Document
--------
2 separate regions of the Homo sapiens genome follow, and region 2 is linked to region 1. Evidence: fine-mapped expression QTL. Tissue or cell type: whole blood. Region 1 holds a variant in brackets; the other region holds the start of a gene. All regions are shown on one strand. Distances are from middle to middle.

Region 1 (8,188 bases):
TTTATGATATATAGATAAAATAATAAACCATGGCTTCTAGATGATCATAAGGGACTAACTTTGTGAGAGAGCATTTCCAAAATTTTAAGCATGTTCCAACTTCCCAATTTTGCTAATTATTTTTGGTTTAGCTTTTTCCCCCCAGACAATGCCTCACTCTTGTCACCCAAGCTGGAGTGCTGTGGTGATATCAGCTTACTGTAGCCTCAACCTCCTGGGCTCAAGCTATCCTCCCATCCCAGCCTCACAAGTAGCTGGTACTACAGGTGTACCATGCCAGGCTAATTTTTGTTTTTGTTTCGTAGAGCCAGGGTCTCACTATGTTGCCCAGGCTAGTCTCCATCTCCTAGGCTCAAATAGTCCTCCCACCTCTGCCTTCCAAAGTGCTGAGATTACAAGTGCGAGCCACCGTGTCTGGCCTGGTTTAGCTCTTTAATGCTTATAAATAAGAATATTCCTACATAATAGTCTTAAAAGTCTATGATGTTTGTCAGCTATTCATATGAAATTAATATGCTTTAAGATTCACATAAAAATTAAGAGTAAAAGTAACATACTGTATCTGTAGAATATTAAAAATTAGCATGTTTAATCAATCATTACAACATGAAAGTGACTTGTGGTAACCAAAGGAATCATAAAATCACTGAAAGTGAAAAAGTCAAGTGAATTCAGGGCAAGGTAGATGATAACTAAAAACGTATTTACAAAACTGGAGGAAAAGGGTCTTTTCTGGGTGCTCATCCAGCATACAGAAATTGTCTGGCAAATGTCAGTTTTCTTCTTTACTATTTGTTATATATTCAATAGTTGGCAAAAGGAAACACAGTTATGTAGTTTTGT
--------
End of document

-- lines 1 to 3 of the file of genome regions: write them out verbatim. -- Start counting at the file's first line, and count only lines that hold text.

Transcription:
2 separate regions of the Homo sapiens genome follow, and region 2 is linked to region 1. Evidence: fine-mapped expression QTL. Tissue or cell type: whole blood. Region 1 holds a variant in brackets; the other region holds the start of a gene. All regions are shown on one strand. Distances are from middle to middle.

Region 1 (8,188 bases):
TTTATGATATATAGATAAAATAATAAACCATGGCTTCTAGATGATCATAAGGGACTAACTTTGTGAGAGAGCATTTCCAAAATTTTAAGCATGTTCCAACTTCCCAATTTTGCTAATTATTTTTGGTTTAGCTTTTTCCCCCCAGACAATGCCTCACTCTTGTCACCCAAGCTGGAGTGCTGTGGTGATATCAGCTTACTGTAGCCTCAACCTCCTGGGCTCAAGCTATCCTCCCATCCCAGCCTCACAAGTAGCTGGTACTACAGGTGTACCATGCCAGGCTAATTTTTGTTTTTGTTTCGTAGAGCCAGGGTCTCACTATGTTGCCCAGGCTAGTCTCCATCTCCTAGGCTCAAATAGTCCTCCCACCTCTGCCTTCCAAAGTGCTGAGATTACAAGTGCGAGCCACCGTGTCTGGCCTGGTTTAGCTCTTTAATGCTTATAAATAAGAATATTCCTACATAATAGTCTTAAAAGTCTATGATGTTTGTCAGCTATTCATATGAAATTAATATGCTTTAAGATTCACATAAAAATTAAGAGTAAAAGTAACATACTGTATCTGTAGAATATTAAAAATTAGCATGTTTAATCAATCATTACAACATGAAAGTGACTTGTGGTAACCAAAGGAATCATAAAATCACTGAAAGTGAAAAAGTCAAGTGAATTCAGGGCAAGGTAGATGATAACTAAAAACGTATTTACAAAACTGGAGGAAAAGGGTCTTTTCTGGGTGCTCATCCAGCATACAGAAATTGTCTGGCAAATGTCAGTTTTCTTCTTTACTATTTGTTATATATTCAATAGTTGGCAAAAGGAAACACAGTTATGTAGTTTTGT